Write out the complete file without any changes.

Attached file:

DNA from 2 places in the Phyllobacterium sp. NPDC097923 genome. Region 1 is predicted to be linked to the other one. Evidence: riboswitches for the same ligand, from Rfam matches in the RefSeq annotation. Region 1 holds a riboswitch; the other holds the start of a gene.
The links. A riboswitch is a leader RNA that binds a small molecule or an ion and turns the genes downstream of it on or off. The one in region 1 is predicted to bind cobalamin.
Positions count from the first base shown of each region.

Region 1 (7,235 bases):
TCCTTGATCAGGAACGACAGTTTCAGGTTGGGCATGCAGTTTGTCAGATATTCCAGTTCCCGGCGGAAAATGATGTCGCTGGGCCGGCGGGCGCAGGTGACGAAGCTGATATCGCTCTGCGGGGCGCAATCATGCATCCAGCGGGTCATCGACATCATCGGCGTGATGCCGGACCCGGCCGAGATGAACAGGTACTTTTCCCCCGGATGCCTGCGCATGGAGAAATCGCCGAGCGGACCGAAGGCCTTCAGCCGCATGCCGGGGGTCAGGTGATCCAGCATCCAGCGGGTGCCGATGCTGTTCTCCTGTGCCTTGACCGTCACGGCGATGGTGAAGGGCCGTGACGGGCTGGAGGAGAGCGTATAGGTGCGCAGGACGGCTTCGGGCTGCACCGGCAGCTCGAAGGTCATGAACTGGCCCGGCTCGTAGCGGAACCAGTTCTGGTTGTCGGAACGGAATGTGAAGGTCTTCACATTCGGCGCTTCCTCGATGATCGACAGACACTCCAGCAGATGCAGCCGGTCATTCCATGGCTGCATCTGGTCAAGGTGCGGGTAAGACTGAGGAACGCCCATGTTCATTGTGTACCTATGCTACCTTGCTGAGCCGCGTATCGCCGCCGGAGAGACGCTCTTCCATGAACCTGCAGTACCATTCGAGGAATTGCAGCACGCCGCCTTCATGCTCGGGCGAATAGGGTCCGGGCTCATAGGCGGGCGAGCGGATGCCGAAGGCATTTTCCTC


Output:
DNA from 2 places in the Phyllobacterium sp. NPDC097923 genome. Region 1 is predicted to be linked to the other one. Evidence: riboswitches for the same ligand, from Rfam matches in the RefSeq annotation. Region 1 holds a riboswitch; the other holds the start of a gene.
The links. A riboswitch is a leader RNA that binds a small molecule or an ion and turns the genes downstream of it on or off. The one in region 1 is predicted to bind cobalamin.
Positions count from the first base shown of each region.

Region 1 (7,235 bases):
TCCTTGATCAGGAACGACAGTTTCAGGTTGGGCATGCAGTTTGTCAGATATTCCAGTTCCCGGCGGAAAATGATGTCGCTGGGCCGGCGGGCGCAGGTGACGAAGCTGATATCGCTCTGCGGGGCGCAATCATGCATCCAGCGGGTCATCGACATCATCGGCGTGATGCCGGACCCGGCCGAGATGAACAGGTACTTTTCCCCCGGATGCCTGCGCATGGAGAAATCGCCGAGCGGACCGAAGGCCTTCAGCCGCATGCCGGGGGTCAGGTGATCCAGCATCCAGCGGGTGCCGATGCTGTTCTCCTGTGCCTTGACCGTCACGGCGATGGTGAAGGGCCGTGACGGGCTGGAGGAGAGCGTATAGGTGCGCAGGACGGCTTCGGGCTGCACCGGCAGCTCGAAGGTCATGAACTGGCCCGGCTCGTAGCGGAACCAGTTCTGGTTGTCGGAACGGAATGTGAAGGTCTTCACATTCGGCGCTTCCTCGATGATCGACAGACACTCCAGCAGATGCAGCCGGTCATTCCATGGCTGCATCTGGTCAAGGTGCGGGTAAGACTGAGGAACGCCCATGTTCATTGTGTACCTATGCTACCTTGCTGAGCCGCGTATCGCCGCCGGAGAGACGCTCTTCCATGAACCTGCAGTACCATTCGAGGAATTGCAGCACGCCGCCTTCATGCTCGGGCGAATAGGGTCCGGGCTCATAGGCGGGCGAGCGGATGCCGAAGGCATTTTCCTC